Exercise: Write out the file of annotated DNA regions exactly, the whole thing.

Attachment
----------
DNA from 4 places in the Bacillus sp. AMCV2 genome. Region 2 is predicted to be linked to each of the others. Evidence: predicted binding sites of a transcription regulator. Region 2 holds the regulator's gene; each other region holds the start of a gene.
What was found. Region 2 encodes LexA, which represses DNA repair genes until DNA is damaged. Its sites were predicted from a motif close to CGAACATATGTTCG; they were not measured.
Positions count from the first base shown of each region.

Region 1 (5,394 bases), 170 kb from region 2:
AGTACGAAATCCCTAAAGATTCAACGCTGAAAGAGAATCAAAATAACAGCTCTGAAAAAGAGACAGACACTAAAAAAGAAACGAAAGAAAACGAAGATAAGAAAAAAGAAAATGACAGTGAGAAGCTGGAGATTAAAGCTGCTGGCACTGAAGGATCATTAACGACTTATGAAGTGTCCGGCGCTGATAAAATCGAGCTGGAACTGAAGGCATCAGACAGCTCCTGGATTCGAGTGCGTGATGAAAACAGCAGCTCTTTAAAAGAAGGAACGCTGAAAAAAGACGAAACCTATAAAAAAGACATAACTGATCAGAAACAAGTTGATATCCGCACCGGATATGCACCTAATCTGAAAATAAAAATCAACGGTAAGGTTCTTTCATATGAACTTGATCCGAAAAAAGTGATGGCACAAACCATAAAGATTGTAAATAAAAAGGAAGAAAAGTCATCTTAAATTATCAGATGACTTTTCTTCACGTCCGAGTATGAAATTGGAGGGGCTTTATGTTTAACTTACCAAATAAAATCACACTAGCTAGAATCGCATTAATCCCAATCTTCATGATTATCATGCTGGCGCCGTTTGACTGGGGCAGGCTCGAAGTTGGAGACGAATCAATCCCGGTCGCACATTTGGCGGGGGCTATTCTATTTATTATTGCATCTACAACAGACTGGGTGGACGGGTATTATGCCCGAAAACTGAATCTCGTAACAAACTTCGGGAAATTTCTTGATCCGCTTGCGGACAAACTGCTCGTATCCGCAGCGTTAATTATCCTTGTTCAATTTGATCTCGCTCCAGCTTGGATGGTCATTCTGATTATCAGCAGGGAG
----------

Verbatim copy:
DNA from 4 places in the Bacillus sp. AMCV2 genome. Region 2 is predicted to be linked to each of the others. Evidence: predicted binding sites of a transcription regulator. Region 2 holds the regulator's gene; each other region holds the start of a gene.
What was found. Region 2 encodes LexA, which represses DNA repair genes until DNA is damaged. Its sites were predicted from a motif close to CGAACATATGTTCG; they were not measured.
Positions count from the first base shown of each region.

Region 1 (5,394 bases), 170 kb from region 2:
AGTACGAAATCCCTAAAGATTCAACGCTGAAAGAGAATCAAAATAACAGCTCTGAAAAAGAGACAGACACTAAAAAAGAAACGAAAGAAAACGAAGATAAGAAAAAAGAAAATGACAGTGAGAAGCTGGAGATTAAAGCTGCTGGCACTGAAGGATCATTAACGACTTATGAAGTGTCCGGCGCTGATAAAATCGAGCTGGAACTGAAGGCATCAGACAGCTCCTGGATTCGAGTGCGTGATGAAAACAGCAGCTCTTTAAAAGAAGGAACGCTGAAAAAAGACGAAACCTATAAAAAAGACATAACTGATCAGAAACAAGTTGATATCCGCACCGGATATGCACCTAATCTGAAAATAAAAATCAACGGTAAGGTTCTTTCATATGAACTTGATCCGAAAAAAGTGATGGCACAAACCATAAAGATTGTAAATAAAAAGGAAGAAAAGTCATCTTAAATTATCAGATGACTTTTCTTCACGTCCGAGTATGAAATTGGAGGGGCTTTATGTTTAACTTACCAAATAAAATCACACTAGCTAGAATCGCATTAATCCCAATCTTCATGATTATCATGCTGGCGCCGTTTGACTGGGGCAGGCTCGAAGTTGGAGACGAATCAATCCCGGTCGCACATTTGGCGGGGGCTATTCTATTTATTATTGCATCTACAACAGACTGGGTGGACGGGTATTATGCCCGAAAACTGAATCTCGTAACAAACTTCGGGAAATTTCTTGATCCGCTTGCGGACAAACTGCTCGTATCCGCAGCGTTAATTATCCTTGTTCAATTTGATCTCGCTCCAGCTTGGATGGTCATTCTGATTATCAGCAGGGAG